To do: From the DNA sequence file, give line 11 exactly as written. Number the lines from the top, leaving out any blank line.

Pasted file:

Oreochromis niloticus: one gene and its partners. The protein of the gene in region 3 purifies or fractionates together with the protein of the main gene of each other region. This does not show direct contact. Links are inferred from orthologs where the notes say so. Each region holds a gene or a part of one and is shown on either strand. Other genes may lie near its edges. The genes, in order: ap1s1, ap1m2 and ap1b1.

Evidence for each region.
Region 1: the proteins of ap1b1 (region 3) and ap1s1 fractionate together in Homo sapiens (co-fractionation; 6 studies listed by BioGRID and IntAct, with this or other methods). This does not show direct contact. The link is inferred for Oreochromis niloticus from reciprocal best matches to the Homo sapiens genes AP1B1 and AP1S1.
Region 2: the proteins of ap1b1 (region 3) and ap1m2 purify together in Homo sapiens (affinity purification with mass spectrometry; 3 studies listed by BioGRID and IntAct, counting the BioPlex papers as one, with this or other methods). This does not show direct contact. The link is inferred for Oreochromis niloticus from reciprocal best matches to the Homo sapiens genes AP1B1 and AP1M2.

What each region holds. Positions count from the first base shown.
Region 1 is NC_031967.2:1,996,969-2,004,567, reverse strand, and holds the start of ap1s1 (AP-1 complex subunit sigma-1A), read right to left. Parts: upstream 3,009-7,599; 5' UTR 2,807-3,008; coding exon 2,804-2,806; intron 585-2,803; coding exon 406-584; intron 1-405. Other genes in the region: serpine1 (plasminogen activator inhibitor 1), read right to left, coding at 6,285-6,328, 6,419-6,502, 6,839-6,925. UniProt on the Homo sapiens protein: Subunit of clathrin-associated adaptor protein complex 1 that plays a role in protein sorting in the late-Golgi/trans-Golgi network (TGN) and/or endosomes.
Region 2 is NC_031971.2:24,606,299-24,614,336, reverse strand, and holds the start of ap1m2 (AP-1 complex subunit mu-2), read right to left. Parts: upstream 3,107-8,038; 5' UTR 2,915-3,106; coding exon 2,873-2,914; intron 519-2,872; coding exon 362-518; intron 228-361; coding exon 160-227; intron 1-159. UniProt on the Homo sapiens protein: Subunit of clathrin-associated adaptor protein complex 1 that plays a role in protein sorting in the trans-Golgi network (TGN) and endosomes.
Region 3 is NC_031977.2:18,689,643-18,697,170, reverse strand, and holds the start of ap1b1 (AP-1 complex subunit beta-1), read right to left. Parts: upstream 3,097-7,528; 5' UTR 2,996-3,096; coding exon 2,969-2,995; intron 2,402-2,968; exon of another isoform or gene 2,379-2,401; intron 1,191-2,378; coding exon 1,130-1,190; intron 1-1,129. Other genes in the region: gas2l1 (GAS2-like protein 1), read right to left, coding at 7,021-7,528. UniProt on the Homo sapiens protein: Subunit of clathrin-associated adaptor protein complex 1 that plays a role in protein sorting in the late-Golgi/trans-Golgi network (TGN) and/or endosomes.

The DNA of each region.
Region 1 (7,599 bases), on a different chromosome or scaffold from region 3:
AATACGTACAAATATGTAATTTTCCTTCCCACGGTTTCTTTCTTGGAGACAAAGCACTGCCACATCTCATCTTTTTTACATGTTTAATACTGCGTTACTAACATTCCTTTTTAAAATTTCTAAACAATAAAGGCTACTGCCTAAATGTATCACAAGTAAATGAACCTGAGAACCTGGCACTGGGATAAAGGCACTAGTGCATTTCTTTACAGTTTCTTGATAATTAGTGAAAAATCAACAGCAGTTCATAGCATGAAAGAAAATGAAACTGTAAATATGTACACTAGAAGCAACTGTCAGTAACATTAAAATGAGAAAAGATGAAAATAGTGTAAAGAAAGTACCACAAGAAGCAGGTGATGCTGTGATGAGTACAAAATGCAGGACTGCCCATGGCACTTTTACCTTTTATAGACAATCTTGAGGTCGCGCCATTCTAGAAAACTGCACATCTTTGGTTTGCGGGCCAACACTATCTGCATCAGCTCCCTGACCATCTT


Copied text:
AATACGTACAAATATGTAATTTTCCTTCCCACGGTTTCTTTCTTGGAGACAAAGCACTGCCACATCTCATCTTTTTTACATGTTTAATACTGCGTTACTAACATTCCTTTTTAAAATTTCTAAACAATAAAGGCTACTGCCTAAATGTATCACAAGTAAATGAACCTGAGAACCTGGCACTGGGATAAAGGCACTAGTGCATTTCTTTACAGTTTCTTGATAATTAGTGAAAAATCAACAGCAGTTCATAGCATGAAAGAAAATGAAACTGTAAATATGTACACTAGAAGCAACTGTCAGTAACATTAAAATGAGAAAAGATGAAAATAGTGTAAAGAAAGTACCACAAGAAGCAGGTGATGCTGTGATGAGTACAAAATGCAGGACTGCCCATGGCACTTTTACCTTTTATAGACAATCTTGAGGTCGCGCCATTCTAGAAAACTGCACATCTTTGGTTTGCGGGCCAACACTATCTGCATCAGCTCCCTGACCATCTT